How did the spread of Amoeba happen? 1992, I was given the opportunity to present the Amoeba Game to an international network of sustainability researchers, systems thinkers, and simulation designers, at an annual meeting in Europe of something called the “Balaton Group” (after a lake in Hungary). That experience led to a revelation: by linking the power of useful, easy-to-transfer ideas to the power of a global network of highly motivated, influential people, you can accelerate change. Sometimes rather dramatically.

My little game about spreading useful new ideas turned out to be, all by itself, a useful new idea. It started spreading. I started actively using the principles embedded in the Amoeba Game to accelerate the spread of the Amoeba Game. And that led me to wonder: could these same principles help spread the concept of sustainability?

The answer to that question was a resounding yes.

Finding – or Getting Found by – the Sustainability Compass

Parallel to all this work on innovation, the “Sustainable Seattle” initiative continued to grow. We had decided to focus on indicators of sustainability partly because – following the principles in the Amoeba model – it made sustainability quicker to understand and easier to adopt. People were already familiar with the concept of indicators from the nightly news, or from their management jobs. We were making it simple for them to embrace the new concept of sustainability, because it was attached to other concepts they were already familiar with.

We published our first report on sustainable development trends in Seattle in 1993, and the report started spreading around the world, mostly by word of mouth (usually at international conferences). Other cities took an interest. Some began copying us, both our process of multi-stakeholder engagement, and our model of defining indicators that pointed us in the direction of sustainability. I started traveling around myself, teaching people in other places how to do what we had done in Seattle – and of course, I was keenly aware that by doing so, I was in the middle of an exercise in spreading innovation. I consciously used the Amoeba concepts to help make sustainability indicators simpler, more useful, and easier to understand. I also tried to make the process of working on them more pleasurable and attractive.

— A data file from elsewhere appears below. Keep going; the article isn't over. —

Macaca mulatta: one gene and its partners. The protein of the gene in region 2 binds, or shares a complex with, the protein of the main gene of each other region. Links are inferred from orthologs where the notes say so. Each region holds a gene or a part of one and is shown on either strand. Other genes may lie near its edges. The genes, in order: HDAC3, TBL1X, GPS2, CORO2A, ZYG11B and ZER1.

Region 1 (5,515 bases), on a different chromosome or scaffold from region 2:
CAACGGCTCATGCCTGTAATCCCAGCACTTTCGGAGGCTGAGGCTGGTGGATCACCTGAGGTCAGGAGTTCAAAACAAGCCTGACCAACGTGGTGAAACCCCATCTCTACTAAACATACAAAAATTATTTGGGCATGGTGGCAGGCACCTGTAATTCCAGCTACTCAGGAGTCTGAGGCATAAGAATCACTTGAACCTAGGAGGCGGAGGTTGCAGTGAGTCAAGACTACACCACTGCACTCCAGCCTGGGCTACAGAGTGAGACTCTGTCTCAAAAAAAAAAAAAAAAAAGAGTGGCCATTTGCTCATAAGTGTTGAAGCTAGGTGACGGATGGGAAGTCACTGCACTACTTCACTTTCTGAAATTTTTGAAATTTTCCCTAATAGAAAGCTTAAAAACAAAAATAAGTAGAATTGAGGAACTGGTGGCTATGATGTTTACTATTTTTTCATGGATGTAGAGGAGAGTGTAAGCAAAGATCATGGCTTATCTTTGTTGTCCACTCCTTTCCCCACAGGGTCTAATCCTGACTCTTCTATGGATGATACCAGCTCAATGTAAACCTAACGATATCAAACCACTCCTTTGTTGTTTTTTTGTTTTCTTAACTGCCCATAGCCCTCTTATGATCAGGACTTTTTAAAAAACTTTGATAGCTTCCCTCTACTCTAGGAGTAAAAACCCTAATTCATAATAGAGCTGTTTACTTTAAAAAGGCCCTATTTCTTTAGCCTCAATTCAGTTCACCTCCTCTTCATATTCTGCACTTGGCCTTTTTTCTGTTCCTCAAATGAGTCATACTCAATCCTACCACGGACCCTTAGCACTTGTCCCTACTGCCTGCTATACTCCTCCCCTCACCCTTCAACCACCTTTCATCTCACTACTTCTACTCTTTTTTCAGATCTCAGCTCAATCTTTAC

As you can imagine, the process of defining measurements of sustainability can become quite technical. You have to define what to measure, analyze the data, sometimes commission new research. Then you have to take that data and turn it into effective communications, so that decision-makers and the general public can make sense of it. Complicated spreadsheets and research studies have to be translated into simple symbols: a basic chart, perhaps with some up-or-down trend-arrows (which is what we did in Seattle), maybe a system of green, yellow or red lights (which became more common later).

My work with Sustainable Seattle got me invited back to a meeting of the Balaton Group in 1994. Once again, I saw the power of networking link up with the power of important, easy-to-transfer ideas to accelerate change. Balaton members carried the Sustainable Seattle story with them into other international meetings and wrote about it in their newsletters. Word spread through other networks, too. More sustainability indicator projects sprang up – from Sustainable Pittsburgh to Sustainable Penang – and along the way I built a small consulting firm. I also got recruited to a senior position in a respected think-tank. Both jobs helped me spread the word still farther.

At the same time, the UN’s first global agreement on sustainable development (a document called “Agenda 21” from the 1992 Earth Summit) started stimulating programs at the national and local level. People wanted to translate the ideas in Agenda 21 into action, and they needed tools to do it. A wave was building.